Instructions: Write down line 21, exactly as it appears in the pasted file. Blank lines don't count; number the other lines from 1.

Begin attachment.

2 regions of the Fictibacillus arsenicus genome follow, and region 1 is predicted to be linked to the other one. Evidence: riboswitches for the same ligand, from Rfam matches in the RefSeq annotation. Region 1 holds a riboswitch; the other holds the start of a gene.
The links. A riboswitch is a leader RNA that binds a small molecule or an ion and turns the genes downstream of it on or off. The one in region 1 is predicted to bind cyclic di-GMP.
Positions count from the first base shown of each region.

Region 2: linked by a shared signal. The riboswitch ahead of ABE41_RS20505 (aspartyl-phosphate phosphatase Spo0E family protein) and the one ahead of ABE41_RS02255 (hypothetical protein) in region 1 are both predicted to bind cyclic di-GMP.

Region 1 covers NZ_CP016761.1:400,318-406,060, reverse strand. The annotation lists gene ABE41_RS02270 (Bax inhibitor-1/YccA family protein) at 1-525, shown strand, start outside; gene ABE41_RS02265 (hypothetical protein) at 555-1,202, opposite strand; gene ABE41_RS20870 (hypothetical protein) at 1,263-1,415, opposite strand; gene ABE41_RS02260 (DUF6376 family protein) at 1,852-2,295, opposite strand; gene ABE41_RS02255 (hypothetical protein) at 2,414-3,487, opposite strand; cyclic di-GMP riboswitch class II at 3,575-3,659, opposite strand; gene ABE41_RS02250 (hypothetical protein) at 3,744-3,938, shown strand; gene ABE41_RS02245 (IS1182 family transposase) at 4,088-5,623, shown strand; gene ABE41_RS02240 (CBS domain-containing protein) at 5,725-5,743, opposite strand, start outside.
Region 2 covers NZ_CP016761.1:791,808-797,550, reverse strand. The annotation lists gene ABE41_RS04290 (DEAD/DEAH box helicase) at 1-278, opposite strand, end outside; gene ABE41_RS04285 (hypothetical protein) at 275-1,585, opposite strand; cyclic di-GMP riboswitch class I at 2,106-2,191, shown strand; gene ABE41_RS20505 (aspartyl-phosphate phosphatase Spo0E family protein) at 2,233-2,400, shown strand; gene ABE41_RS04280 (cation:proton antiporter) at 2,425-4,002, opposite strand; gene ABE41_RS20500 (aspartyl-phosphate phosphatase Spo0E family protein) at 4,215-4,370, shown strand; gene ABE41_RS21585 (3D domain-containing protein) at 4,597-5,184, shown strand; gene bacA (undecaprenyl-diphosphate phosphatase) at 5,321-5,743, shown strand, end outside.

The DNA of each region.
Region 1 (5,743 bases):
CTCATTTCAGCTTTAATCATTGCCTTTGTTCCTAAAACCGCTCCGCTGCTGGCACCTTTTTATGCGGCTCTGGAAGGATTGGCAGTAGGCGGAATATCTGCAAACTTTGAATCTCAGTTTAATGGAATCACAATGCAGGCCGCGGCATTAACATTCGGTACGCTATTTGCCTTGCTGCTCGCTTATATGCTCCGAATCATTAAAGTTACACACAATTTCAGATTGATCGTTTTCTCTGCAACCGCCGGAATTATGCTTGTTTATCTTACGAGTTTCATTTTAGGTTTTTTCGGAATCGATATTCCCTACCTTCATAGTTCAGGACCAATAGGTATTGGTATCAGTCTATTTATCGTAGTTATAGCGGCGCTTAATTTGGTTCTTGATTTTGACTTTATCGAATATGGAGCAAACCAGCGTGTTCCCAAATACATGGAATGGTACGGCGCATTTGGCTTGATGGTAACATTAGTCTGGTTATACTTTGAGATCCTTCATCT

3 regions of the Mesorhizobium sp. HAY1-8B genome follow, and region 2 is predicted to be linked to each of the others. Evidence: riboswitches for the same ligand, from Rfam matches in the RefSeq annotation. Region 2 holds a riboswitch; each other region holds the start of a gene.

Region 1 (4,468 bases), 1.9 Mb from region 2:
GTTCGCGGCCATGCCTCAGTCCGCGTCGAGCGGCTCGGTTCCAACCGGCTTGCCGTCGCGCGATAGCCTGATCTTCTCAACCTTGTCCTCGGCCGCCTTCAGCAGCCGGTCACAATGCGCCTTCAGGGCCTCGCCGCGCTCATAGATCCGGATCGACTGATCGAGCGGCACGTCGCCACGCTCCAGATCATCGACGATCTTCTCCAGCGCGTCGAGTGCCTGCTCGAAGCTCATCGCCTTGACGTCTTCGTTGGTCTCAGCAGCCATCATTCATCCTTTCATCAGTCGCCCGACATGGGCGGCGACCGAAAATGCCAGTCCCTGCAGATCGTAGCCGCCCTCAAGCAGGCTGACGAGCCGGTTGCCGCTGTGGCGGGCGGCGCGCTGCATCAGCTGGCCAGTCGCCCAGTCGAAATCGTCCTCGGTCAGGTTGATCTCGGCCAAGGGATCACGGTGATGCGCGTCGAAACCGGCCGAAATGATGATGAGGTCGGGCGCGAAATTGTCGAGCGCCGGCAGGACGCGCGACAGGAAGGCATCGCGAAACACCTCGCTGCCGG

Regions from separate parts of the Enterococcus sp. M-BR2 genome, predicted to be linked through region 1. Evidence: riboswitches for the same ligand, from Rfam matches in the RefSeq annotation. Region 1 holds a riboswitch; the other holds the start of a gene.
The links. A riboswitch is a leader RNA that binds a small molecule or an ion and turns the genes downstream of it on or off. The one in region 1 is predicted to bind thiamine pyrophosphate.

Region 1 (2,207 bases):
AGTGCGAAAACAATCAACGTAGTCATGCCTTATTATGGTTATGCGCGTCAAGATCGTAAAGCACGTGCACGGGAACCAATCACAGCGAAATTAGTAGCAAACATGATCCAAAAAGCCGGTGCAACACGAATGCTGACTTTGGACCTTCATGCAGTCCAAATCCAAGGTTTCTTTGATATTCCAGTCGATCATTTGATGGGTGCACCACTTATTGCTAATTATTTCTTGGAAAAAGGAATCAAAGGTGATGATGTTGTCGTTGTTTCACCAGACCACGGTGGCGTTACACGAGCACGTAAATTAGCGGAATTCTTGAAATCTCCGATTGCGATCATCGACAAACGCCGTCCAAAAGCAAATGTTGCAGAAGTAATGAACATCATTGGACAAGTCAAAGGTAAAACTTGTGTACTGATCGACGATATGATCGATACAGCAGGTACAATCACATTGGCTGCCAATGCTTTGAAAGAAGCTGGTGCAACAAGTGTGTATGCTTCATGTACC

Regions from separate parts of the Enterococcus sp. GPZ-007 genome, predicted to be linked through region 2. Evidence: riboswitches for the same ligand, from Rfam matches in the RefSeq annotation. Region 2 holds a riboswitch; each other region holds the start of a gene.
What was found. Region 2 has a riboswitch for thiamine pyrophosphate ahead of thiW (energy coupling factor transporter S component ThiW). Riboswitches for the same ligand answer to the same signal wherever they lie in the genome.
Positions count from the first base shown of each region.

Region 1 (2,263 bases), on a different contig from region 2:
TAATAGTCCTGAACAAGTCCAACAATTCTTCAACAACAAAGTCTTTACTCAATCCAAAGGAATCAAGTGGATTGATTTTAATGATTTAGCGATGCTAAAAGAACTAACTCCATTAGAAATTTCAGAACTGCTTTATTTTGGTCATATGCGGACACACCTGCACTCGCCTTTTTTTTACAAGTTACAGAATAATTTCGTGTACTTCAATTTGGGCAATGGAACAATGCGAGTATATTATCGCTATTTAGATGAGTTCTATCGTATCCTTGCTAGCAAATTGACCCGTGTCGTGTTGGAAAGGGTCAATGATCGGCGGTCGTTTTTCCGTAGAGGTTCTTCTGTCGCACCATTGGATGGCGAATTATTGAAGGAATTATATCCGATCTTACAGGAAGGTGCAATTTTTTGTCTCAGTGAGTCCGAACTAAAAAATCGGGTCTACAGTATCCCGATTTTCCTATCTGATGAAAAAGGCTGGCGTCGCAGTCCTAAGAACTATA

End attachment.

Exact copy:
TAATAGTCCTGAACAAGTCCAACAATTCTTCAACAACAAAGTCTTTACTCAATCCAAAGGAATCAAGTGGATTGATTTTAATGATTTAGCGATGCTAAAAGAACTAACTCCATTAGAAATTTCAGAACTGCTTTATTTTGGTCATATGCGGACACACCTGCACTCGCCTTTTTTTTACAAGTTACAGAATAATTTCGTGTACTTCAATTTGGGCAATGGAACAATGCGAGTATATTATCGCTATTTAGATGAGTTCTATCGTATCCTTGCTAGCAAATTGACCCGTGTCGTGTTGGAAAGGGTCAATGATCGGCGGTCGTTTTTCCGTAGAGGTTCTTCTGTCGCACCATTGGATGGCGAATTATTGAAGGAATTATATCCGATCTTACAGGAAGGTGCAATTTTTTGTCTCAGTGAGTCCGAACTAAAAAATCGGGTCTACAGTATCCCGATTTTCCTATCTGATGAAAAAGGCTGGCGTCGCAGTCCTAAGAACTATA